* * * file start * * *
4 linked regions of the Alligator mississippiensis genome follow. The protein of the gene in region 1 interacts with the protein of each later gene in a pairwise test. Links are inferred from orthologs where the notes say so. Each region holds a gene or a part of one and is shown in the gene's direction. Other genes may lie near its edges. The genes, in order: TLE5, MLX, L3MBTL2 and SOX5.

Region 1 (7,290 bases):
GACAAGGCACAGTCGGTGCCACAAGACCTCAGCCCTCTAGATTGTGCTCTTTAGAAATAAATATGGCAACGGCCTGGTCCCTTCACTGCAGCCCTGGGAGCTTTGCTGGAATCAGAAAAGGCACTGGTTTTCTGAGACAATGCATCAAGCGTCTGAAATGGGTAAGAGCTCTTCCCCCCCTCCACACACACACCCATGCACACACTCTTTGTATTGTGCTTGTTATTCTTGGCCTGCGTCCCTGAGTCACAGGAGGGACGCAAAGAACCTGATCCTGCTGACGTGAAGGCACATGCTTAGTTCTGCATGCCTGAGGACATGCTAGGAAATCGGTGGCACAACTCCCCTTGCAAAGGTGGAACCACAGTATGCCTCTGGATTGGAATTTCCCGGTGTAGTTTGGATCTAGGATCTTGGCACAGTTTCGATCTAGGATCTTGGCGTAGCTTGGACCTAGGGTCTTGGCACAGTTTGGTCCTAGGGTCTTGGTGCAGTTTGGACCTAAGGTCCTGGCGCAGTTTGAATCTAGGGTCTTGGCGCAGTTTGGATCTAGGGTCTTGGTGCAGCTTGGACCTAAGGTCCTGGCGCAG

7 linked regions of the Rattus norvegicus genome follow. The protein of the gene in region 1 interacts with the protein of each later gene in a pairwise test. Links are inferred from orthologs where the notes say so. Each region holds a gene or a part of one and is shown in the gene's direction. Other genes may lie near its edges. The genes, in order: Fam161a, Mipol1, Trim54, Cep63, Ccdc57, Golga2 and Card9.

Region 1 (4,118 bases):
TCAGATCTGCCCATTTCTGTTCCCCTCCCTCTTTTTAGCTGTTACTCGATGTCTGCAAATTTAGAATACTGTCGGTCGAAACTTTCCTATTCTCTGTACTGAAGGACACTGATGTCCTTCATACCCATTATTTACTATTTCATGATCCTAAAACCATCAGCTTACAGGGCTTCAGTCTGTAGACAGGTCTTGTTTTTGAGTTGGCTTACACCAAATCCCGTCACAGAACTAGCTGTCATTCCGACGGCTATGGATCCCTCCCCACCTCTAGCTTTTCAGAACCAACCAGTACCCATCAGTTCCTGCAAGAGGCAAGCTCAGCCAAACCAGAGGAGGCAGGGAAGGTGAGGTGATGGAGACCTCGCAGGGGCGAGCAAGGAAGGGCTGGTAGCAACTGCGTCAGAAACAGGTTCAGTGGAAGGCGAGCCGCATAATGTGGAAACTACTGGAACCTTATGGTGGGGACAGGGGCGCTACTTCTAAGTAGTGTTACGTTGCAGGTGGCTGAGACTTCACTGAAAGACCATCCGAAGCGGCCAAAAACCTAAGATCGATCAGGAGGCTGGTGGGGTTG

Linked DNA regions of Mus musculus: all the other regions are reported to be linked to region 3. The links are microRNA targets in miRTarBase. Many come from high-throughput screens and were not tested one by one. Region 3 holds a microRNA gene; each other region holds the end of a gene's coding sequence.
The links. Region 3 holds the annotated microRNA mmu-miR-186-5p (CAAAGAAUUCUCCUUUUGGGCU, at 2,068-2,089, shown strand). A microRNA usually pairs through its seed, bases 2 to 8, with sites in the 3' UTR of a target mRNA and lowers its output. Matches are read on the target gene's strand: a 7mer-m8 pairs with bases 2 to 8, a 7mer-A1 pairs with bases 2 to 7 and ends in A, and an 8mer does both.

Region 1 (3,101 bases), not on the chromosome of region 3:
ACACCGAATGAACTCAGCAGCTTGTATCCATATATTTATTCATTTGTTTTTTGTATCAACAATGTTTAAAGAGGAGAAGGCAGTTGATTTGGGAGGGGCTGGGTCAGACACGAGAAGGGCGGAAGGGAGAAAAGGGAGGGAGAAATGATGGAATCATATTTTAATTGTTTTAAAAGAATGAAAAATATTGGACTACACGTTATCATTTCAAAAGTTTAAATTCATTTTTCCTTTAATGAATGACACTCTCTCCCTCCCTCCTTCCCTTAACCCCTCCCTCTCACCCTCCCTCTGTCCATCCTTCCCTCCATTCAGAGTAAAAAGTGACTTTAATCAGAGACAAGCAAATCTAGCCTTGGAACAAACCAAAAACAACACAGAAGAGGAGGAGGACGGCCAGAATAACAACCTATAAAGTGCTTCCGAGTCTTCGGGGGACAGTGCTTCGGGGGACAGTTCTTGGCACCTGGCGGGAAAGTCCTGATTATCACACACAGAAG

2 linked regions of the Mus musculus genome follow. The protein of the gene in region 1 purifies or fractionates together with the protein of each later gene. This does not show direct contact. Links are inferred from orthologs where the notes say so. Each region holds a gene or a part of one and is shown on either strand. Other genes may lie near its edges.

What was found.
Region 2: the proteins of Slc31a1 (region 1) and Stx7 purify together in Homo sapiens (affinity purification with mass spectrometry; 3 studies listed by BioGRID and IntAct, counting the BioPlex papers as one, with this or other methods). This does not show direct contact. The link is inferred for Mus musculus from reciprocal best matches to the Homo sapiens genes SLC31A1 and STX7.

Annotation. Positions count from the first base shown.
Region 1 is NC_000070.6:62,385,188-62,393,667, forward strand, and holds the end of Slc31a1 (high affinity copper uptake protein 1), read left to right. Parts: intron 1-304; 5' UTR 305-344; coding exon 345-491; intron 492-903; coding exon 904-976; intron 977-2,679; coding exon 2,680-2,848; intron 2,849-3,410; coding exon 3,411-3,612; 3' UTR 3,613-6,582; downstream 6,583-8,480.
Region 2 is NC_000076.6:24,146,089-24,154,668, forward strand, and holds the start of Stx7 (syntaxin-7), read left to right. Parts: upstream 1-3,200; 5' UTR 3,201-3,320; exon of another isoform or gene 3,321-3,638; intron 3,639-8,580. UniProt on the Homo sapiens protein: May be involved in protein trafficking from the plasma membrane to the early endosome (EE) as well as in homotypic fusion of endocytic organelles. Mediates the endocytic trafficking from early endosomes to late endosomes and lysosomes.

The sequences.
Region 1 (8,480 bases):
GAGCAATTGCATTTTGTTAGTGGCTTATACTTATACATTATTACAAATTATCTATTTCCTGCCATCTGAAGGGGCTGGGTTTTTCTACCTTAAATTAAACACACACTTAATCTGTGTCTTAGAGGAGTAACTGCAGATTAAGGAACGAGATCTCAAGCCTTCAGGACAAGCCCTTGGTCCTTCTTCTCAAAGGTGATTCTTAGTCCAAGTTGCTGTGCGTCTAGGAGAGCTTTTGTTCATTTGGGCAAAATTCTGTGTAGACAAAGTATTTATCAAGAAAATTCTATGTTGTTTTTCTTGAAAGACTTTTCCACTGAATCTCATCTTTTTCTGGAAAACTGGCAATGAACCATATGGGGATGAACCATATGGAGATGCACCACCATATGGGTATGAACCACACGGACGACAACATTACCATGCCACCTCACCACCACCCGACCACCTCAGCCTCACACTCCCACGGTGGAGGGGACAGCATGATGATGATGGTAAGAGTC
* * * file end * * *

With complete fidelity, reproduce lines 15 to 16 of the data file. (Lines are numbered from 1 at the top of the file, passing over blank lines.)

Region 1 is NC_000070.6:62,385,188-62,393,667, forward strand, and holds the end of Slc31a1 (high affinity copper uptake protein 1), read left to right. Parts: intron 1-304; 5' UTR 305-344; coding exon 345-491; intron 492-903; coding exon 904-976; intron 977-2,679; coding exon 2,680-2,848; intron 2,849-3,410; coding exon 3,411-3,612; 3' UTR 3,613-6,582; downstream 6,583-8,480.
Region 2 is NC_000076.6:24,146,089-24,154,668, forward strand, and holds the start of Stx7 (syntaxin-7), read left to right. Parts: upstream 1-3,200; 5' UTR 3,201-3,320; exon of another isoform or gene 3,321-3,638; intron 3,639-8,580. UniProt on the Homo sapiens protein: May be involved in protein trafficking from the plasma membrane to the early endosome (EE) as well as in homotypic fusion of endocytic organelles. Mediates the endocytic trafficking from early endosomes to late endosomes and lysosomes.